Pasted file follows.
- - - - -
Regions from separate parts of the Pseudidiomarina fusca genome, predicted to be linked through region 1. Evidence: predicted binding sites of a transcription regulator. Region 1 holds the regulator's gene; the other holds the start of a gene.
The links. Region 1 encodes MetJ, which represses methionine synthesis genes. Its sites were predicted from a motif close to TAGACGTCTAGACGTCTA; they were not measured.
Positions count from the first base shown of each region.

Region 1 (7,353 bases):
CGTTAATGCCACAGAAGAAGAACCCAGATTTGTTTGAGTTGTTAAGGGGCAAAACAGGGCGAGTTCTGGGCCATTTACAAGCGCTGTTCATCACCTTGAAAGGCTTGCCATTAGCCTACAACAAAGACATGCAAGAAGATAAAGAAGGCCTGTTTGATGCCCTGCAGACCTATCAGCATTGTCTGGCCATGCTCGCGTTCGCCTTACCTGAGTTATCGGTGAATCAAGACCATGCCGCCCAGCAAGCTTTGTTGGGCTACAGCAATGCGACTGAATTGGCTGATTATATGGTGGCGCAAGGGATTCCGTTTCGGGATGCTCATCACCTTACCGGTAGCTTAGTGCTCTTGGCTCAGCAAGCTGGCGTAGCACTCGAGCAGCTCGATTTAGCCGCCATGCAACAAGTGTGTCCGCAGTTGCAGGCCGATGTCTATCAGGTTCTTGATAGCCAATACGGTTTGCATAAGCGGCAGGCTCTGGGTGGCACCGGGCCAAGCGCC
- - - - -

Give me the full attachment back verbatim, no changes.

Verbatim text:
Regions from separate parts of the Pseudidiomarina fusca genome, predicted to be linked through region 1. Evidence: predicted binding sites of a transcription regulator. Region 1 holds the regulator's gene; the other holds the start of a gene.
The links. Region 1 encodes MetJ, which represses methionine synthesis genes. Its sites were predicted from a motif close to TAGACGTCTAGACGTCTA; they were not measured.
Positions count from the first base shown of each region.

Region 1 (7,353 bases):
CGTTAATGCCACAGAAGAAGAACCCAGATTTGTTTGAGTTGTTAAGGGGCAAAACAGGGCGAGTTCTGGGCCATTTACAAGCGCTGTTCATCACCTTGAAAGGCTTGCCATTAGCCTACAACAAAGACATGCAAGAAGATAAAGAAGGCCTGTTTGATGCCCTGCAGACCTATCAGCATTGTCTGGCCATGCTCGCGTTCGCCTTACCTGAGTTATCGGTGAATCAAGACCATGCCGCCCAGCAAGCTTTGTTGGGCTACAGCAATGCGACTGAATTGGCTGATTATATGGTGGCGCAAGGGATTCCGTTTCGGGATGCTCATCACCTTACCGGTAGCTTAGTGCTCTTGGCTCAGCAAGCTGGCGTAGCACTCGAGCAGCTCGATTTAGCCGCCATGCAACAAGTGTGTCCGCAGTTGCAGGCCGATGTCTATCAGGTTCTTGATAGCCAATACGGTTTGCATAAGCGGCAGGCTCTGGGTGGCACCGGGCCAAGCGCC